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Rehovot, Israel, Sept. 28, 2010
Prof. Israel Dostrovsky was born in Odessa, the former USSR, in 1918 and arrived in Eretz-Israel in 1919. After attending primary and secondary school in Jerusalem, he went to study in England and received a B.Sc. in chemistry in 1940 and a Ph.D. in physical chemistry in 1943, both from University College, London. After working as a lecturer in chemistry at University College, he joined the Weizmann Institute in 1948, shortly before the Institute’s dedication. Immediately upon joining the staff of Weizmann, he was appointed Head of the Isotope Research Department, a position he held for 17 years. Between 1971 and 1975 he served as the Institute’s Vice President and President, and in 1975 he was named Institute Professor, a prestigious title awarded by Weizmann faculty and administration to outstanding scientists who made significant and meaningful contributions to science or to the State of Israel. Between 1980 and 1990, he served as Director of the Center for Energy Research at the Institute. When he turned 80, the Israel Academy of Sciences and Humanities held a special scientific conference in Jerusalem and at Weizmann to honor the occasion.
Prof. Dostrovsky’s government appointments included Director of Research at the Israel Atomic Energy Commission, 1953-1957; Chairman of the National Council for Research and Development, 1959-1961; Director-General of the Israel Atomic Energy Commission, 1965-1971; and Chairman of Israel’s Desalination Committee, 1966-1981. Between 1973 and 1981 he served as a member of the Scientific Advisory Committee of the United Nations’ International Atomic Energy Agency in Vienna, and between 1991 and 1993 he was a member of the Executive Committee of the International Energy Agency’s SolarPACES project.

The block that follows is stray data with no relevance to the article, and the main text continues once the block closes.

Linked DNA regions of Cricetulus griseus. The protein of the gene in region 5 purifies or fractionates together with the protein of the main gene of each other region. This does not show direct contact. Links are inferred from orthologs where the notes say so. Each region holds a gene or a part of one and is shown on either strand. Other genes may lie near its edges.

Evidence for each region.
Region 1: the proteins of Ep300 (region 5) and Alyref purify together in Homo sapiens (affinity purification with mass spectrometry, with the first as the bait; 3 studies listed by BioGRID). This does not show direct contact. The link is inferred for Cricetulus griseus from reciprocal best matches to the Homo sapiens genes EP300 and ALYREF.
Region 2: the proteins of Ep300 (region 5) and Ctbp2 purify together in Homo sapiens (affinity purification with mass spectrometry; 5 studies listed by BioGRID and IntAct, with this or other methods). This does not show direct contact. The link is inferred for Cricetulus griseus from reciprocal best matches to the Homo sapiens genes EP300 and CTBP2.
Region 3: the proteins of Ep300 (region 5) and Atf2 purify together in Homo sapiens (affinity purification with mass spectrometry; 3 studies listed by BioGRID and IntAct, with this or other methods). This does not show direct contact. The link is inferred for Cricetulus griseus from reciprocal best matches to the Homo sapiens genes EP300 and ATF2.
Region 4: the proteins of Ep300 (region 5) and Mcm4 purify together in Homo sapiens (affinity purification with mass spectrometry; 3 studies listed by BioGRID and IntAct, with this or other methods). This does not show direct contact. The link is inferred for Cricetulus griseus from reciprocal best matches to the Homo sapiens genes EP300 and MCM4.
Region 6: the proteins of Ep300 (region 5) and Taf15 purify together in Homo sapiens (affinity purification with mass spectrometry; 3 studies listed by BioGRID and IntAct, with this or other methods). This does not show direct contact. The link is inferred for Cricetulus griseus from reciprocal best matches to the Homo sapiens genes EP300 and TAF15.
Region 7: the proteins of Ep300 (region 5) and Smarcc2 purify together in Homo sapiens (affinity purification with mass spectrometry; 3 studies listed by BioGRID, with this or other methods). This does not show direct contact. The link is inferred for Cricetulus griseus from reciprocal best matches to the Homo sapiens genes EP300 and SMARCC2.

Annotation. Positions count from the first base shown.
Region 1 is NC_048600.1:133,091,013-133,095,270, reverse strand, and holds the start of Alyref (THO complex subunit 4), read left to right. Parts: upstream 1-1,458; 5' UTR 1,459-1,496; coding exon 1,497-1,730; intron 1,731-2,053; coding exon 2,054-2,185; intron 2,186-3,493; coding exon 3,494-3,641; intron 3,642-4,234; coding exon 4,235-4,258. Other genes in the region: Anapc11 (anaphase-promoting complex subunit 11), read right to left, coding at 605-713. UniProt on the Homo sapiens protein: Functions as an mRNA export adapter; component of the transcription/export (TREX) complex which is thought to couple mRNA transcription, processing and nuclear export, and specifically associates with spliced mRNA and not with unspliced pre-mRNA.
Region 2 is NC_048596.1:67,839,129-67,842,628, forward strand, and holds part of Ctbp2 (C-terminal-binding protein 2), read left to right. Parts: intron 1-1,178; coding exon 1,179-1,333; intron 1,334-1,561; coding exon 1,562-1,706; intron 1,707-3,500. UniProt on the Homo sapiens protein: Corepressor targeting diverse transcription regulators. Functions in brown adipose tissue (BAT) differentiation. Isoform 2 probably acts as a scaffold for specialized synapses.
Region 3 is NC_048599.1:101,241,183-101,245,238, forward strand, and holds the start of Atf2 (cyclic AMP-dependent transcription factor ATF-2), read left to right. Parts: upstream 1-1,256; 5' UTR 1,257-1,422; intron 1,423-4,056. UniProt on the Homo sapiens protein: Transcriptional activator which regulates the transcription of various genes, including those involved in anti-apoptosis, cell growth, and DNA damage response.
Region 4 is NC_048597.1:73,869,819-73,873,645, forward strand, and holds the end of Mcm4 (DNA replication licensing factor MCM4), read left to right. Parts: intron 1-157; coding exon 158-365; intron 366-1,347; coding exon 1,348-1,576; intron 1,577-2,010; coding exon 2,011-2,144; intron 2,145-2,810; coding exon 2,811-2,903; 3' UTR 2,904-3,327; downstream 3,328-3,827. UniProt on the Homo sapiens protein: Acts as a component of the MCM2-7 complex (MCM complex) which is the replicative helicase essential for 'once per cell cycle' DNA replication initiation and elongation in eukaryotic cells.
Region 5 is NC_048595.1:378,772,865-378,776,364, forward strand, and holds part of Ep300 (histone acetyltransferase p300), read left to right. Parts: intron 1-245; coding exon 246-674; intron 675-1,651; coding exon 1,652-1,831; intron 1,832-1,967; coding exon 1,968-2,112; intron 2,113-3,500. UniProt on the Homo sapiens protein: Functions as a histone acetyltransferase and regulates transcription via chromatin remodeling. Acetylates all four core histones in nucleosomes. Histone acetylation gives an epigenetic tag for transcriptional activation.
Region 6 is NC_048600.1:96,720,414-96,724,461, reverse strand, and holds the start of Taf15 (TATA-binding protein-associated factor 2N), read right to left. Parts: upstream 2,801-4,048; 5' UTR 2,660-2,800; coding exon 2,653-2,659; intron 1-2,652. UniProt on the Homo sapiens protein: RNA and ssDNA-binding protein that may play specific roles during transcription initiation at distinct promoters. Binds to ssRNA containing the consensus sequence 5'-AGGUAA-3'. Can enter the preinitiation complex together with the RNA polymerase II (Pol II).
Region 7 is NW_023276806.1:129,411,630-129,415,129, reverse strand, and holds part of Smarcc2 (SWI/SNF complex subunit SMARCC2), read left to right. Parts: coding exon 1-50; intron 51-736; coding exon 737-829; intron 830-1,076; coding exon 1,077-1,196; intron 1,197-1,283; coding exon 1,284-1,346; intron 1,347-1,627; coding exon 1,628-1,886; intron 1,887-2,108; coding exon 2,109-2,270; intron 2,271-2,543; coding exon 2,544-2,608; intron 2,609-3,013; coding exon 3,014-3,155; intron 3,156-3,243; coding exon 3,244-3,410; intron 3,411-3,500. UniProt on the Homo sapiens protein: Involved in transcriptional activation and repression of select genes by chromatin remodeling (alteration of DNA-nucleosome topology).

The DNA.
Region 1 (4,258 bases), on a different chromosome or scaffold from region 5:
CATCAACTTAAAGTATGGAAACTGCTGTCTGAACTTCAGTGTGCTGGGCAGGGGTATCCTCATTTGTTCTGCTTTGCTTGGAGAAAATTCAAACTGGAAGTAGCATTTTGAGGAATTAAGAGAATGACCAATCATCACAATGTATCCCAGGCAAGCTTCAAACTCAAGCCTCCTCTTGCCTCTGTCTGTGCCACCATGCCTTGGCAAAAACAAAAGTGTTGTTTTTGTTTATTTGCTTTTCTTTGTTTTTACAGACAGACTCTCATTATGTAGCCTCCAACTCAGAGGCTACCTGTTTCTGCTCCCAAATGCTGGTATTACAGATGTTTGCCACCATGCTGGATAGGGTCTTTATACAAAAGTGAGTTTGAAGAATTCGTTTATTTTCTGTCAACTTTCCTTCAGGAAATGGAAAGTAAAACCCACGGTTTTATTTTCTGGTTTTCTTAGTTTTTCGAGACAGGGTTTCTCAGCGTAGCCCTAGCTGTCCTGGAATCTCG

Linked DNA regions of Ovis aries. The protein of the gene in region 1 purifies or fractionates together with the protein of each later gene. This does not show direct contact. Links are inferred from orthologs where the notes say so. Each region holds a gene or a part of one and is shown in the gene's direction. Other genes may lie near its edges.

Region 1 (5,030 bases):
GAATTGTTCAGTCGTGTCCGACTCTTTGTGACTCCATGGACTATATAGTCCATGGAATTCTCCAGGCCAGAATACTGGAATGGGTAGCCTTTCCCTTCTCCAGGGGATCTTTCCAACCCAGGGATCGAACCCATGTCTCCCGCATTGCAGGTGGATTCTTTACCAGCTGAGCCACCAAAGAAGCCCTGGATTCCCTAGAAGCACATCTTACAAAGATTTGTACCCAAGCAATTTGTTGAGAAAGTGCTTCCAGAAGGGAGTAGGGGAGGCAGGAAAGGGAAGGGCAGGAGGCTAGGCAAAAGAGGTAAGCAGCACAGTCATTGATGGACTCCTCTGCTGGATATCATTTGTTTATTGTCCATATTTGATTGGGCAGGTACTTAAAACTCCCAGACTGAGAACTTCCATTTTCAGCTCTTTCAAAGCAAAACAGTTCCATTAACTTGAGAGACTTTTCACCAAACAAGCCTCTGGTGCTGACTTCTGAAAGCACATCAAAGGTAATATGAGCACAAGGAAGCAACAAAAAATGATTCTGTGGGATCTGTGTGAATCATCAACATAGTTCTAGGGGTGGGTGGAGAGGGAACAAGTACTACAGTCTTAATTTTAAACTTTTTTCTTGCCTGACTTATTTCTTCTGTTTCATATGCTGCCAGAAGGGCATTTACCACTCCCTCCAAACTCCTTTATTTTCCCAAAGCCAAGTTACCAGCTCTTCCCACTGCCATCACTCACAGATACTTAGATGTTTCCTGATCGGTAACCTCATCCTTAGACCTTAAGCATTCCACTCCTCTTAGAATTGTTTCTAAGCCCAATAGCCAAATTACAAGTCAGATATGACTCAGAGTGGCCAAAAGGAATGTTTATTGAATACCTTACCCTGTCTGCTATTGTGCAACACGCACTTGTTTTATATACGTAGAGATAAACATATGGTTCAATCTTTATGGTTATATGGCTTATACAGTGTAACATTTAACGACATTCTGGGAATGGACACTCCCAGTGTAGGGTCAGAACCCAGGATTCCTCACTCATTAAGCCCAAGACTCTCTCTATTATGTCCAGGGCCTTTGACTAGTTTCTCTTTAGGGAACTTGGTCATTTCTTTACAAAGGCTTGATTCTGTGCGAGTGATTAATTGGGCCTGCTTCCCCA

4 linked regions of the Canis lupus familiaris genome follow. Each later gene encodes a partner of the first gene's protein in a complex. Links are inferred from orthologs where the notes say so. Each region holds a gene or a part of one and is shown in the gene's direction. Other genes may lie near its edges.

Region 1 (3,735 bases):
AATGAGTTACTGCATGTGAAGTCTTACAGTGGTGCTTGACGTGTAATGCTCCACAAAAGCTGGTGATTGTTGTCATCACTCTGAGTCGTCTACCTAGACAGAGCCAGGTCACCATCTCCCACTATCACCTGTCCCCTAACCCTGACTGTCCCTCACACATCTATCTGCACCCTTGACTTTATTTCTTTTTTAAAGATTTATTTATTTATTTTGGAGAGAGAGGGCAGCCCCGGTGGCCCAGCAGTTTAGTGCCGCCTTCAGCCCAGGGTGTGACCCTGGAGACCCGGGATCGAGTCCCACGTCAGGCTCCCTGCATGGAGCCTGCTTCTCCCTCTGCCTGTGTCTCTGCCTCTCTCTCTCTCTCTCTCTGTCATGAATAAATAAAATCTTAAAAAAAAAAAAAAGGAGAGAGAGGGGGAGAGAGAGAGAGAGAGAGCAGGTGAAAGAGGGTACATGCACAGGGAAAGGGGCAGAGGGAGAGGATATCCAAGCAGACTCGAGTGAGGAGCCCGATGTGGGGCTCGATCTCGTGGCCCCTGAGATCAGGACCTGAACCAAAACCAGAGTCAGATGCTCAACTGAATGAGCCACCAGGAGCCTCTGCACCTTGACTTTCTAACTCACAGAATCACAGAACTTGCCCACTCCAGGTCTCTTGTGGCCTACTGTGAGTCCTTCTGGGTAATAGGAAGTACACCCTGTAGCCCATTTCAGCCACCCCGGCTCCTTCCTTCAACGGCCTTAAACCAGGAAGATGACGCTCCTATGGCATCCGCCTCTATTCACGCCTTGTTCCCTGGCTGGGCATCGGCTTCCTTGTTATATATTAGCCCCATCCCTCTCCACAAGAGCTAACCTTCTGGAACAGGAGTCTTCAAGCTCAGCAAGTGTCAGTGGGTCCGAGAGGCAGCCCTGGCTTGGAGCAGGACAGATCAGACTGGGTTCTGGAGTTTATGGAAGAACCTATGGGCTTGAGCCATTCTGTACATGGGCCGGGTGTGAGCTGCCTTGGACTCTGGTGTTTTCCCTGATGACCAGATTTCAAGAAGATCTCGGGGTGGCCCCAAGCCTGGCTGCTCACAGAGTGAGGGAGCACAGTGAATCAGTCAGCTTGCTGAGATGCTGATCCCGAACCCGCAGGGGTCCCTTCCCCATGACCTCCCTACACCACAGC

Prof. Dostrovsky belonged to several professional societies: Israel Chemical Society, Israel Physical Society, American Chemical Society, American Physical Society and Royal Chemical Society of Great Britain. He was a member of the Israel Academy of Sciences and Humanities and an honorary life member of the New York Academy of Science. He received the Ramsey Medal and Prize, 1943; Tel Aviv’s Weizmann Prize, 1952; honorary doctorates from Tel Aviv University, 1973, and the Technion-Israel Institute of Technology, 1994; and the Israel Prize, 1995.
The Weizmann Institute of Science in Rehovot, Israel, is one of the world's top-ranking multidisciplinary research institutions. Noted for its wide-ranging exploration of the natural and exact sciences, the Institute is home to 2,600 scientists, students, technicians and supporting staff. Institute research efforts include the search for new ways of fighting disease and hunger, examining leading questions in mathematics and computer science, probing the physics of matter and the universe, creating novel materials and developing new strategies for protecting the environment.
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